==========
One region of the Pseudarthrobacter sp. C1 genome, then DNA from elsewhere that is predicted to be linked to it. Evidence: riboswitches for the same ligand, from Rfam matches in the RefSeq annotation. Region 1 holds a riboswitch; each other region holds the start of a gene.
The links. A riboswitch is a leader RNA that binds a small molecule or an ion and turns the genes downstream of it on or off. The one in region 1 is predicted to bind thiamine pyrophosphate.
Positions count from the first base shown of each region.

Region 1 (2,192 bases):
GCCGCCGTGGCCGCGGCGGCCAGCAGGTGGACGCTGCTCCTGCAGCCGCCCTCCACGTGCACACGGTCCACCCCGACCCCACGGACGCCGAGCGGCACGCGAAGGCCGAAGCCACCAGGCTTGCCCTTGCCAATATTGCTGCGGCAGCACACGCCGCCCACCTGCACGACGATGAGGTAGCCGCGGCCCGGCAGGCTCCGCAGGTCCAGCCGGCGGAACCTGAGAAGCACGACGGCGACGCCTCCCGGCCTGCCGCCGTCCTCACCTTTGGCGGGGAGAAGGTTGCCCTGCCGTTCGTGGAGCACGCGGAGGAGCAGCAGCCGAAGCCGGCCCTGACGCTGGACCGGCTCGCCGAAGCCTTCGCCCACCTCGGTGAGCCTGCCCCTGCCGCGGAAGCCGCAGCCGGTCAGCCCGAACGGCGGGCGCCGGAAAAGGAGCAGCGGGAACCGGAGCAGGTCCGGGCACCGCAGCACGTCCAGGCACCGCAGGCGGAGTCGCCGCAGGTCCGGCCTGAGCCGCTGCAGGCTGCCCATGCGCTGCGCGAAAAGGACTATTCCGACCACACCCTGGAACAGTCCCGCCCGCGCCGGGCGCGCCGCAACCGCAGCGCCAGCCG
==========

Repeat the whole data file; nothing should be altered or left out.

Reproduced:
One region of the Pseudarthrobacter sp. C1 genome, then DNA from elsewhere that is predicted to be linked to it. Evidence: riboswitches for the same ligand, from Rfam matches in the RefSeq annotation. Region 1 holds a riboswitch; each other region holds the start of a gene.
The links. A riboswitch is a leader RNA that binds a small molecule or an ion and turns the genes downstream of it on or off. The one in region 1 is predicted to bind thiamine pyrophosphate.
Positions count from the first base shown of each region.

Region 1 (2,192 bases):
GCCGCCGTGGCCGCGGCGGCCAGCAGGTGGACGCTGCTCCTGCAGCCGCCCTCCACGTGCACACGGTCCACCCCGACCCCACGGACGCCGAGCGGCACGCGAAGGCCGAAGCCACCAGGCTTGCCCTTGCCAATATTGCTGCGGCAGCACACGCCGCCCACCTGCACGACGATGAGGTAGCCGCGGCCCGGCAGGCTCCGCAGGTCCAGCCGGCGGAACCTGAGAAGCACGACGGCGACGCCTCCCGGCCTGCCGCCGTCCTCACCTTTGGCGGGGAGAAGGTTGCCCTGCCGTTCGTGGAGCACGCGGAGGAGCAGCAGCCGAAGCCGGCCCTGACGCTGGACCGGCTCGCCGAAGCCTTCGCCCACCTCGGTGAGCCTGCCCCTGCCGCGGAAGCCGCAGCCGGTCAGCCCGAACGGCGGGCGCCGGAAAAGGAGCAGCGGGAACCGGAGCAGGTCCGGGCACCGCAGCACGTCCAGGCACCGCAGGCGGAGTCGCCGCAGGTCCGGCCTGAGCCGCTGCAGGCTGCCCATGCGCTGCGCGAAAAGGACTATTCCGACCACACCCTGGAACAGTCCCGCCCGCGCCGGGCGCGCCGCAACCGCAGCGCCAGCCG